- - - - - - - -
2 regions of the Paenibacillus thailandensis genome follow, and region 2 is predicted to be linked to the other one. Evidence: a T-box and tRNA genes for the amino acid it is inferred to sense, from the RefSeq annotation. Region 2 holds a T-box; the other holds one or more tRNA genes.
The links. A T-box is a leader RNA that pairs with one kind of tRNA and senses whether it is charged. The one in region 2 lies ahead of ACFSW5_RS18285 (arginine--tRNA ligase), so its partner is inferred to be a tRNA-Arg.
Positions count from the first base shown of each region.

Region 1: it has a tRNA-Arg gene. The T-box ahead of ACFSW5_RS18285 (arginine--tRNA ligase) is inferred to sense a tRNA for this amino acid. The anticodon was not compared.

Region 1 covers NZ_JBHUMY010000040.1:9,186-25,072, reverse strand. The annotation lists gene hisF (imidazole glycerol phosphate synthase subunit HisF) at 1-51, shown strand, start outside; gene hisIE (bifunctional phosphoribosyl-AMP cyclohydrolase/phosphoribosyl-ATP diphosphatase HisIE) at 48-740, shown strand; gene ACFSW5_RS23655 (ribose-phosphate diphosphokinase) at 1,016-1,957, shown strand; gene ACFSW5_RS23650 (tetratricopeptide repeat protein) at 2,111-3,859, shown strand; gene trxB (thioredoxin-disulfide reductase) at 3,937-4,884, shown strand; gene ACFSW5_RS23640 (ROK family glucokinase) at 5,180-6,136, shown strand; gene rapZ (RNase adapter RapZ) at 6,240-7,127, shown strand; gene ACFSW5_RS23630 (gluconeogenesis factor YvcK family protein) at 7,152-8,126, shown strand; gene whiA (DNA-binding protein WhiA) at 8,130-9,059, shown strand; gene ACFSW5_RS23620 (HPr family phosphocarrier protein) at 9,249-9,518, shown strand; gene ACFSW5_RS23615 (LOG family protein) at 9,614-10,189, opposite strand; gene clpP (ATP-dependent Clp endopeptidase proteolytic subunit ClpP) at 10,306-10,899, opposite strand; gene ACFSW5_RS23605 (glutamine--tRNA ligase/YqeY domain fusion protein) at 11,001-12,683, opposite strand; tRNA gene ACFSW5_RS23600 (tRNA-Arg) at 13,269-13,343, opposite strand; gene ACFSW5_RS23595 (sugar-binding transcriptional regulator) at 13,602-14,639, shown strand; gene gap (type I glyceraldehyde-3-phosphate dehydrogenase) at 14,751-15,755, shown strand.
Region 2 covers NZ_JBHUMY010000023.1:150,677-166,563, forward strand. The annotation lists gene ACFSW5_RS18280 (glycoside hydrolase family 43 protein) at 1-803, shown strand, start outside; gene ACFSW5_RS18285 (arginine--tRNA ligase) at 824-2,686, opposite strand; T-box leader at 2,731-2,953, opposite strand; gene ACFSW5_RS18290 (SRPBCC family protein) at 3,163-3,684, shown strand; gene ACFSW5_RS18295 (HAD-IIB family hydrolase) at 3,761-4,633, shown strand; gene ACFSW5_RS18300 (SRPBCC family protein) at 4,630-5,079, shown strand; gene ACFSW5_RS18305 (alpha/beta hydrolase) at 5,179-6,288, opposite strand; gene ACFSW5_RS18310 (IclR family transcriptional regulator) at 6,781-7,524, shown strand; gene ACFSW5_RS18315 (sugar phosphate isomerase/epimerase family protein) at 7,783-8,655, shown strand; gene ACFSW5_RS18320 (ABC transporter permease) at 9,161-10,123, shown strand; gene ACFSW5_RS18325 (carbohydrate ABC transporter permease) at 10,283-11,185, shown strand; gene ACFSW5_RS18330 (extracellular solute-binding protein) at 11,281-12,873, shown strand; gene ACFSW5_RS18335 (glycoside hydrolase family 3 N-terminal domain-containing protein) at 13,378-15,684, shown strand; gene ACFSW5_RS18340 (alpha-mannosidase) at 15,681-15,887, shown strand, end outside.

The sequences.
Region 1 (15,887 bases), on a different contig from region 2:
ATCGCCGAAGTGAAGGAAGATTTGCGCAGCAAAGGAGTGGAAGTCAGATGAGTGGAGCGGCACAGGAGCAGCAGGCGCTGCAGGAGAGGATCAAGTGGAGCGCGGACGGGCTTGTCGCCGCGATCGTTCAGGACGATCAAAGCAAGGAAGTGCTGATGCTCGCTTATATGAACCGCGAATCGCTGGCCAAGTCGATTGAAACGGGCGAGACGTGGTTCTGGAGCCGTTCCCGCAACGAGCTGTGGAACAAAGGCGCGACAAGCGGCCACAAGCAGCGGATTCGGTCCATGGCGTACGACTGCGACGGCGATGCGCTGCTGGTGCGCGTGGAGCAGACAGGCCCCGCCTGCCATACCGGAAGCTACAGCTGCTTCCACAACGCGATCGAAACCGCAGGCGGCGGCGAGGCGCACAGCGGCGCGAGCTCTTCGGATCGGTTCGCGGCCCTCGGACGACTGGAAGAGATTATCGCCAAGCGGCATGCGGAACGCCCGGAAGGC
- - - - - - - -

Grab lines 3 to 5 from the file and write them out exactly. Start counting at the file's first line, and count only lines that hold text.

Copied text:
Positions count from the first base shown of each region.

Region 1: it has a tRNA-Arg gene. The T-box ahead of ACFSW5_RS18285 (arginine--tRNA ligase) is inferred to sense a tRNA for this amino acid. The anticodon was not compared.

Region 1 covers NZ_JBHUMY010000040.1:9,186-25,072, reverse strand. The annotation lists gene hisF (imidazole glycerol phosphate synthase subunit HisF) at 1-51, shown strand, start outside; gene hisIE (bifunctional phosphoribosyl-AMP cyclohydrolase/phosphoribosyl-ATP diphosphatase HisIE) at 48-740, shown strand; gene ACFSW5_RS23655 (ribose-phosphate diphosphokinase) at 1,016-1,957, shown strand; gene ACFSW5_RS23650 (tetratricopeptide repeat protein) at 2,111-3,859, shown strand; gene trxB (thioredoxin-disulfide reductase) at 3,937-4,884, shown strand; gene ACFSW5_RS23640 (ROK family glucokinase) at 5,180-6,136, shown strand; gene rapZ (RNase adapter RapZ) at 6,240-7,127, shown strand; gene ACFSW5_RS23630 (gluconeogenesis factor YvcK family protein) at 7,152-8,126, shown strand; gene whiA (DNA-binding protein WhiA) at 8,130-9,059, shown strand; gene ACFSW5_RS23620 (HPr family phosphocarrier protein) at 9,249-9,518, shown strand; gene ACFSW5_RS23615 (LOG family protein) at 9,614-10,189, opposite strand; gene clpP (ATP-dependent Clp endopeptidase proteolytic subunit ClpP) at 10,306-10,899, opposite strand; gene ACFSW5_RS23605 (glutamine--tRNA ligase/YqeY domain fusion protein) at 11,001-12,683, opposite strand; tRNA gene ACFSW5_RS23600 (tRNA-Arg) at 13,269-13,343, opposite strand; gene ACFSW5_RS23595 (sugar-binding transcriptional regulator) at 13,602-14,639, shown strand; gene gap (type I glyceraldehyde-3-phosphate dehydrogenase) at 14,751-15,755, shown strand.